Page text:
Friday, September 4, 2015

Why You CAN'T Do This On Your Own

Again, it looks like the ugly beast of self-publishing vs traditional publishing is raising its ugly head. I will tell you, I am not jumping into that argument today. Hey, it's a Friday so why mess things up. What I do want to focus on is another issue far too many authors are trying to do, and they are really gambling with their career.

They are trying to write their book on their own.

No, I am not talking about team writing. I am simply talking about authors who do all of their work - the planning, the drafting, the editing and so forth, entirely on their own. And this is where many of the self-publishing authors are at right now. There are even authors who are interested in taking the traditional publishing approach but doing this as well.

Be warned. There are dangers to this.

Today, I just want to focus in on the editing side of things. In fact there are 5 major reasons why editing your own work is not the safest thing to do:
  1. Too close to the subject
  2. Reliance on technology
  3. Too rushed
  4. Lacking knowledge
  5. Reading Miscues
Let's talk about each.

Being Too close to the subject matter is really a huge issue. You have now been working with that story for many months now. You know those passages inside and out. Your brain even knows how the pages look on your computer screen. If I were to ask you to find something, the odds are you could scan immediately to that point without hesitating. While that might be great for those larger problems, being too close to it means you are scanning too fast when editing. You will hit sections of your story and your brain will simply say, "Oh, I remember that! That should be OK." and off you go. You will miss things here.

The other issue is that if you are too close to the story, you will have a tendency to be reading with blinders on. You only see the story one way, so you might not see significant plot issues. Things worked great for you, but that set of outside eyes will bring out issues that you had not seen when you wrote it the first time.

Technology too plays a major role. With all of the computer material we have available, Relying on technology can really hurt. We are assuming the spell checker and grammar checker are picking things up. The thing is, we forget the computer cannot read. It is just looking for patterns. When it comes to spelling, it is just looking to see if the letters found within two space marks is spelled correctly. For example: is it tot he or is it to the. Yes, it is small but you get the idea.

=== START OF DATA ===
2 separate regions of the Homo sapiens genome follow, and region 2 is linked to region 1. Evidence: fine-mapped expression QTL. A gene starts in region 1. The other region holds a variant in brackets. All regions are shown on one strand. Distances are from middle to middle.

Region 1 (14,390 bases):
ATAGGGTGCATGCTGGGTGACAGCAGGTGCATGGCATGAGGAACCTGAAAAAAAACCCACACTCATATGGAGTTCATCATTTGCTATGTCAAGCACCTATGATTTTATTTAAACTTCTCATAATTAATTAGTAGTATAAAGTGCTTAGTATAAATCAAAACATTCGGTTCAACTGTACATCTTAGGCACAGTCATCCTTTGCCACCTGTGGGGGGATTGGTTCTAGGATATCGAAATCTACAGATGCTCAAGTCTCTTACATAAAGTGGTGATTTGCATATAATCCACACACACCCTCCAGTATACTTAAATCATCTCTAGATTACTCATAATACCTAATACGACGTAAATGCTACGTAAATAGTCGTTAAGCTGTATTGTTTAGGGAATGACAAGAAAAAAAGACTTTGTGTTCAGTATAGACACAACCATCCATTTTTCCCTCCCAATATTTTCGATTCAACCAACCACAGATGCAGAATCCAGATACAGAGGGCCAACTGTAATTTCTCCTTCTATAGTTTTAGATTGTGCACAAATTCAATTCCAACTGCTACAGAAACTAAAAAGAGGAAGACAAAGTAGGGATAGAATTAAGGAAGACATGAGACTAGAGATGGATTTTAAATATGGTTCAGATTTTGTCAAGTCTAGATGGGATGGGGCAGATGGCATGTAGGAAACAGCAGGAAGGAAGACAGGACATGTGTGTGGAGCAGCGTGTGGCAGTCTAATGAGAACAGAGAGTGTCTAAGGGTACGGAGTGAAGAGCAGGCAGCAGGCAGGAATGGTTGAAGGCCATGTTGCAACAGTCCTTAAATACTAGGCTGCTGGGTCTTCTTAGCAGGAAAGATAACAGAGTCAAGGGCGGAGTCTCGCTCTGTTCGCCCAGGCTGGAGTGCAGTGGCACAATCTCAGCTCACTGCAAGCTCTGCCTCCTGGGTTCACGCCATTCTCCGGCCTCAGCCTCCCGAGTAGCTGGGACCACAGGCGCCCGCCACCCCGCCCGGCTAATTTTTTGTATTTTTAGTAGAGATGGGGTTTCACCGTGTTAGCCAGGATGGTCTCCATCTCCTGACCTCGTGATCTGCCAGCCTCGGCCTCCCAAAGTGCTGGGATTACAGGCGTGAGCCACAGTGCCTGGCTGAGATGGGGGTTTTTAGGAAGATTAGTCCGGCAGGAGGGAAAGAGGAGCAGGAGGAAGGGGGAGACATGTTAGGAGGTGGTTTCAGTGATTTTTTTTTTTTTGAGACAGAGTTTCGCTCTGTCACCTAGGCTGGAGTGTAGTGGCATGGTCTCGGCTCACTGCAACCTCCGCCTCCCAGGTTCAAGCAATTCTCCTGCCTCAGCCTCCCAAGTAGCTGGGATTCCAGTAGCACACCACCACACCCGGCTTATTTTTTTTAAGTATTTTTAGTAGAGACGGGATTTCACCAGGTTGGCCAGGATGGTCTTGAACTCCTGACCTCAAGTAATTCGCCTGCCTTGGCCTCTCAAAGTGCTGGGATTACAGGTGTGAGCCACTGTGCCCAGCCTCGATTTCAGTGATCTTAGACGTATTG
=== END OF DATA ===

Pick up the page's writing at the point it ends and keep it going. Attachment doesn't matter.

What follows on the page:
Authors who are too rushed are also going to miss a ton. You are so eager to get to the next point, that you will miss things. The issue with editing is that you are now doing the work of two people. You are not only writing, but you are also editing. That sense of being rushed comes from you thinking, "All this time I am spending editing could be spent on writing!" Having someone else can keep you on pace. They edit WHILE you write.

Obviously, a lack of knowledge is an issue. Unless you have a ton of writing experience, or a ton of grammar experience, you cannot simply hope for the best with your grammar book sitting next to you. That reference book is only good IF you know you have a problem with that sentence. It is like the line from A MIRACLE WORKER where Anne Sullivan is complaining that a dictionary is stupid. Finding a word in a dictionary only works if you already know how to spell it.

Finally, there is the issue of Reading Miscues. This is simply when your brain doesn't read things the way you put it on paper. Sometimes this is a neurological condition such as Dyslexia, but in many cases, it is simply your brain not wanting to make a mistake, so it airbrushes it out of history.

Some examples of reading miscues can include:
  • repetition of words or phrases
  • homonyms and homophones
  • tense shifts
  • and even using the wrong words
The simple fact is, a different set of eyes will always help. Having an agent will certainly be an added support system for you. Going through traditional publishing will also do that with their entire hierarchy of readers there to help you. Critique groups can also be those additional set of eyes.

And especially for those of you taking the self-publishing approach, FIND that support group. Quit trying to "save money" and do it on your own. Readers will find those mistake and they will not buy your books.

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